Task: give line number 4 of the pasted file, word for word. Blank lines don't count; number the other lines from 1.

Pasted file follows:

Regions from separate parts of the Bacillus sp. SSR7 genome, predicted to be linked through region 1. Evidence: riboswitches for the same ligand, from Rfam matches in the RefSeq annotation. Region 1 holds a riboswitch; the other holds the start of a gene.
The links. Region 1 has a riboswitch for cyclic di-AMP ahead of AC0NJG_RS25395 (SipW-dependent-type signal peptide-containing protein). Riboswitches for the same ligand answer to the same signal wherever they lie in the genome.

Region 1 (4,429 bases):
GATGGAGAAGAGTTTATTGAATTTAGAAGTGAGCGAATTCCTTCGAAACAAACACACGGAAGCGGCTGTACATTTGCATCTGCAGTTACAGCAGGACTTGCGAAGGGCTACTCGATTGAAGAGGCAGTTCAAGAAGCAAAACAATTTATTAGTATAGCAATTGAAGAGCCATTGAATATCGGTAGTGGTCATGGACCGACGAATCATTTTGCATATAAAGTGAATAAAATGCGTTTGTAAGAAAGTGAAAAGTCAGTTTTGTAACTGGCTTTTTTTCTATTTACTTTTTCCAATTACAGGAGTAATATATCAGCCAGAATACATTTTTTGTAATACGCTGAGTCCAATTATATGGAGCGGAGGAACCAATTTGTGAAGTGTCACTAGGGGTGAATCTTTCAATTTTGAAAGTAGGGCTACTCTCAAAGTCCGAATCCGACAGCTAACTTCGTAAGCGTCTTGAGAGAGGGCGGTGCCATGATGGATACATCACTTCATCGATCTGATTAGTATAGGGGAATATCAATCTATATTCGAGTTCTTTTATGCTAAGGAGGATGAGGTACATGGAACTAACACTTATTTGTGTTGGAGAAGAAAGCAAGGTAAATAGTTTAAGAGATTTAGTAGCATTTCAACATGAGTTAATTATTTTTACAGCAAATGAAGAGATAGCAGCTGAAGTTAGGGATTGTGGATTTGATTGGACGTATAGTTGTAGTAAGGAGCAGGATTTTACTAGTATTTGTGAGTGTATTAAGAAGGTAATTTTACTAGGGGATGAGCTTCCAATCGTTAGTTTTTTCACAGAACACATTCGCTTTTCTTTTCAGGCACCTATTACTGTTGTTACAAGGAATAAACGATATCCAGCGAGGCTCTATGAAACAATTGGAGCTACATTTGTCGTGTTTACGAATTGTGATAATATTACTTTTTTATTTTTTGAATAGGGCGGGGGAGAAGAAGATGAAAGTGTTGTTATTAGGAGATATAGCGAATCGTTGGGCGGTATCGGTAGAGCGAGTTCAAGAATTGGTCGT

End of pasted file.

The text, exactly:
GATGGAGAAGAGTTTATTGAATTTAGAAGTGAGCGAATTCCTTCGAAACAAACACACGGAAGCGGCTGTACATTTGCATCTGCAGTTACAGCAGGACTTGCGAAGGGCTACTCGATTGAAGAGGCAGTTCAAGAAGCAAAACAATTTATTAGTATAGCAATTGAAGAGCCATTGAATATCGGTAGTGGTCATGGACCGACGAATCATTTTGCATATAAAGTGAATAAAATGCGTTTGTAAGAAAGTGAAAAGTCAGTTTTGTAACTGGCTTTTTTTCTATTTACTTTTTCCAATTACAGGAGTAATATATCAGCCAGAATACATTTTTTGTAATACGCTGAGTCCAATTATATGGAGCGGAGGAACCAATTTGTGAAGTGTCACTAGGGGTGAATCTTTCAATTTTGAAAGTAGGGCTACTCTCAAAGTCCGAATCCGACAGCTAACTTCGTAAGCGTCTTGAGAGAGGGCGGTGCCATGATGGATACATCACTTCATCGATCTGATTAGTATAGGGGAATATCAATCTATATTCGAGTTCTTTTATGCTAAGGAGGATGAGGTACATGGAACTAACACTTATTTGTGTTGGAGAAGAAAGCAAGGTAAATAGTTTAAGAGATTTAGTAGCATTTCAACATGAGTTAATTATTTTTACAGCAAATGAAGAGATAGCAGCTGAAGTTAGGGATTGTGGATTTGATTGGACGTATAGTTGTAGTAAGGAGCAGGATTTTACTAGTATTTGTGAGTGTATTAAGAAGGTAATTTTACTAGGGGATGAGCTTCCAATCGTTAGTTTTTTCACAGAACACATTCGCTTTTCTTTTCAGGCACCTATTACTGTTGTTACAAGGAATAAACGATATCCAGCGAGGCTCTATGAAACAATTGGAGCTACATTTGTCGTGTTTACGAATTGTGATAATATTACTTTTTTATTTTTTGAATAGGGCGGGGGAGAAGAAGATGAAAGTGTTGTTATTAGGAGATATAGCGAATCGTTGGGCGGTATCGGTAGAGCGAGTTCAAGAATTGGTCGT